When it comes down to it, a fight’s a fight, no matter the location. There are exceptions to that rule, though, and when light heavyweight contender Dominick Reyes found out he was fighting Volkan Oezdemir in London, a town that loves its fighting, he was over the moon.
“It’s huge, man. I love it,” Reyes said of the Saturday bout. “The more invested the mob is, the better. I see it as a mob, the old gladiator days. You’re there to entertain them, and they’re rowdy, raucous people that love fighting and love watching good fights. And I intend on showing out for these guys. When I found out it was London, I was grinning from ear to ear. I get to fight in London? Who gets to say that? How many people alive have been able to say that? It’s a huge opportunity against a great opponent, a guy that likes to bang, so it’s gonna be a lot of fun.”
It’s been all fun for Reyes thus far as a pro. Unbeaten in ten starts, the 29-year-old scored first-round finishes of Joachim Christensen, Jeremy Kimball and Jared Cannonier in his first three UFC bouts before being forced to go the distance with Ovince Saint Preux in his most recent bout in October.
That may not have been the quick finish he wanted, but he shut OSP out and it did show “The Devastator” in a different light, one in which he proved that if he has to go into deep waters, he can swim. That’s kind of cool, though I struggled with finding the right word to describe that, because is it really cool to go 15 minutes with another man in a fight?
“I would say it was cool,” Reyes laughs. “It was definitely cool to be able to go 15 with OSP and I feel like I didn’t lose a second of that fight. That was an eye opener for me where I was like, okay, I am who I think I am.”
The decision win also dismissed the notion that Reyes would be lost if taken out of the first round by a veteran 205er.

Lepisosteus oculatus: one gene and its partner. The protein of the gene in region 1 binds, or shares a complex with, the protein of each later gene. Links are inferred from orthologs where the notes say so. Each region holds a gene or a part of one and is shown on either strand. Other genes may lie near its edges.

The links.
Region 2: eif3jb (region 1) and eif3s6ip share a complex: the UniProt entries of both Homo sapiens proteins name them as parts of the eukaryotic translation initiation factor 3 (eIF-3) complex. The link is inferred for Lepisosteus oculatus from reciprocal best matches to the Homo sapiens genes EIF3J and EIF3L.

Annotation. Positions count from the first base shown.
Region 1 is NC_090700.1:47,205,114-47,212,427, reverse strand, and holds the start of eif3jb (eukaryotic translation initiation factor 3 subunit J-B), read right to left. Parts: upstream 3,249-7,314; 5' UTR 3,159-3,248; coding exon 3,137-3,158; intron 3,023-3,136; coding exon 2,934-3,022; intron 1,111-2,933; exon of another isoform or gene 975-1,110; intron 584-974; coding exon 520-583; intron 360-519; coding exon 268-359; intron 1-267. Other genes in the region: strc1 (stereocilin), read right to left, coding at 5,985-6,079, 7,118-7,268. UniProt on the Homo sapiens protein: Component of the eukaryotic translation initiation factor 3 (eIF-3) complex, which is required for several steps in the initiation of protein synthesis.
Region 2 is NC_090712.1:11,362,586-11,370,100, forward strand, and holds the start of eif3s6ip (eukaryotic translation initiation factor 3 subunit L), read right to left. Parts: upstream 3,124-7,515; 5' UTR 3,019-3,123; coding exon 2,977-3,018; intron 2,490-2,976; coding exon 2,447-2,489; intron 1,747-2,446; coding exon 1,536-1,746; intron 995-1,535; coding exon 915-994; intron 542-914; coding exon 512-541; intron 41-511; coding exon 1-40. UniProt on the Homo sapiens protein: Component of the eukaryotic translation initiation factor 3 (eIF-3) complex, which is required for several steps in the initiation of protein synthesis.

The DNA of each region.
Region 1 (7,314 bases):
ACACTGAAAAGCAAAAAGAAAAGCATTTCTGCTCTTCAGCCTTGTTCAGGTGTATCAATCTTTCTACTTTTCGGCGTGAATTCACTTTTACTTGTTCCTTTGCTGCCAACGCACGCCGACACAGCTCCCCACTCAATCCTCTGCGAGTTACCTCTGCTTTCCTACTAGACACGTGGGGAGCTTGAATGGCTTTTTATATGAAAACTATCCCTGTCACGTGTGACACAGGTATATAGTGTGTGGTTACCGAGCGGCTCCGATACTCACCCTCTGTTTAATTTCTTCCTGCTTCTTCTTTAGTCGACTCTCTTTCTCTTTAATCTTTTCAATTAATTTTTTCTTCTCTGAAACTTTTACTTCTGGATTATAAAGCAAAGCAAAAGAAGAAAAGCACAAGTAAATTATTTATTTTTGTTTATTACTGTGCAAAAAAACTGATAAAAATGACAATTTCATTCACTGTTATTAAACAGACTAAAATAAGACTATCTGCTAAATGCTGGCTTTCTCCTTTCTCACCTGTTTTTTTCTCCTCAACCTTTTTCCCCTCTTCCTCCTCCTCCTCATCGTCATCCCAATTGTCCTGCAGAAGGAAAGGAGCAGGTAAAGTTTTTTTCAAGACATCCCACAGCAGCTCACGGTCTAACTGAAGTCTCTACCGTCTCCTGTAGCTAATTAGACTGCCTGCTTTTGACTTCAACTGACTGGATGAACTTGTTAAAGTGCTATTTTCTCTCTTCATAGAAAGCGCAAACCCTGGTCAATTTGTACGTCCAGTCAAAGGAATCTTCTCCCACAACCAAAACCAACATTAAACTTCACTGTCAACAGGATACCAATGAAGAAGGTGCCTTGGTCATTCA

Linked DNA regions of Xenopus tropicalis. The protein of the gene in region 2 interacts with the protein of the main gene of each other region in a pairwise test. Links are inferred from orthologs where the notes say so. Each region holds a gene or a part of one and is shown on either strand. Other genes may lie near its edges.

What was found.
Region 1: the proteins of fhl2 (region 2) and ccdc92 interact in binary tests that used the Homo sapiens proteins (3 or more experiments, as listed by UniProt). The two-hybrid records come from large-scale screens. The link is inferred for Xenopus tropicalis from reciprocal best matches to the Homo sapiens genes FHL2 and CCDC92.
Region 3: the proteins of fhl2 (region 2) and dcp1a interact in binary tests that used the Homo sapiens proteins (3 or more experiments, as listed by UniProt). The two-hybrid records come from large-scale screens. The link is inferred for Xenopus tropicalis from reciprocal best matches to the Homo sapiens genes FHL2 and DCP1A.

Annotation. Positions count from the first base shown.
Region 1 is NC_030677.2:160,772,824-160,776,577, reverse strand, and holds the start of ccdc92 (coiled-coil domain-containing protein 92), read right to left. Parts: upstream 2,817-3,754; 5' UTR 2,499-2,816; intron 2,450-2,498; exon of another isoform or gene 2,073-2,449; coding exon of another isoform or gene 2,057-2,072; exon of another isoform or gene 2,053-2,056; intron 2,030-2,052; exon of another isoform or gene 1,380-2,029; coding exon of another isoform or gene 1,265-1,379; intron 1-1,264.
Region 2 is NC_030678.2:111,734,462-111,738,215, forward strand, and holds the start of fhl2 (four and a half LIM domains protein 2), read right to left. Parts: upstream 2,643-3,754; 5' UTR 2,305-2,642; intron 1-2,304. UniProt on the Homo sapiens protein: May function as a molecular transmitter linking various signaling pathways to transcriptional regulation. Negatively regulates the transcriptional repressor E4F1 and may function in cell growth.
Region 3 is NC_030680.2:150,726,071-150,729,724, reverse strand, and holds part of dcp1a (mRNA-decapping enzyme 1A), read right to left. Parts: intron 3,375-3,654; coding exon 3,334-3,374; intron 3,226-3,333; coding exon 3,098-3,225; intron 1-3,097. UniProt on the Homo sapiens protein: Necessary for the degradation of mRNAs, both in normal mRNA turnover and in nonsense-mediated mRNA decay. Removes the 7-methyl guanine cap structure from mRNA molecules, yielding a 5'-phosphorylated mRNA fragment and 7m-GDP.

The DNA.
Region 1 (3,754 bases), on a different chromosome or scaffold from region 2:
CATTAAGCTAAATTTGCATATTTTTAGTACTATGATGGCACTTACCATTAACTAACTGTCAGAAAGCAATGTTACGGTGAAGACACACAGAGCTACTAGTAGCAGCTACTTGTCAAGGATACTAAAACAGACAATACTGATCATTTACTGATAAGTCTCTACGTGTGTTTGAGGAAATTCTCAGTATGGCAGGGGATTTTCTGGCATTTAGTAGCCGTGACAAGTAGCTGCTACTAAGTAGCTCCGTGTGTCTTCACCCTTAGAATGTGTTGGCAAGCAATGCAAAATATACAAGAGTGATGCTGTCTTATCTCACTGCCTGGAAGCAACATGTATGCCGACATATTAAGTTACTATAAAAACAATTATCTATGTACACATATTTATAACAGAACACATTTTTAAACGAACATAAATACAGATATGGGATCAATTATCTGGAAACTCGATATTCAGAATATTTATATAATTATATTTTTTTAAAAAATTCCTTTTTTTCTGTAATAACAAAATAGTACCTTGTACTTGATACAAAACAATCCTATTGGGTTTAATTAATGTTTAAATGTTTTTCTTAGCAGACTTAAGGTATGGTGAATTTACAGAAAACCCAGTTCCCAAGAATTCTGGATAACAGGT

“It silenced a lot of critics, in my opinion,” he said. “I showed that I can do anything. We didn’t go to the ground because I didn’t want to go to the ground, but I could defend a takedown, I could wrestle, I could strike, I could stay composed. It showed the full range of my fighting skills and fight management more than anything.”
And when it was over…
“I can do this with anyone now. It was more of a who’s next?”
The sixth-ranked Oezdemir is next, and Saturday’s bout will be another barometer of where the eighth-ranked Reyes sits in the 205-pound weight class, one that has gotten a lot more exciting in the past year thanks to the emergence of Reyes and peers like Johnny Walker, Corey Anderson, Thiago Santos and Anthony Smith. But don’t call it a comeback for the light heavies, says Reyes.
“I still think the division’s underrated,” Reyes said. “And a lot of that’s just out of sheer ignorance. Whoever’s at the forefront, they’re all about that person. Right now, it’s all about Johnny and we all love Johnny Walker. Then when I fight, oh, Dominick Reyes. Corey Anderson fights, oh, we love Corey Anderson. It’s kind of funny, but it’s kind of irritating because people don’t look at the whole division and what’s actually going on. There are a lot of guys coming up. But all I know is what I can control and that’s my performance. Overall, it’s always an honor to fight in the light heavyweight division. I still believe we’re the premier division. Every time there’s a light heavyweight fight, I know everybody watches it because anything can happen at any second. We’re fun to watch and there’s a lot of young guys coming up that are very explosive and fun to watch. I think in the next year we’ll have a clearer picture of the division when I’m champ.”
See what he did there? But there’s nothing wrong with that, because in this sport, who dares wins, and if Reyes keeps rolling like he has been, a shot at Jon Jones’ title may come sooner rather than later. In the meantime, a gladiator takes to the Octagon on Saturday night. So does he get the thumbs up or thumbs down?
“I get the thumbs up every time I fight,” said Reyes. “And I don’t intend for that ever to change.”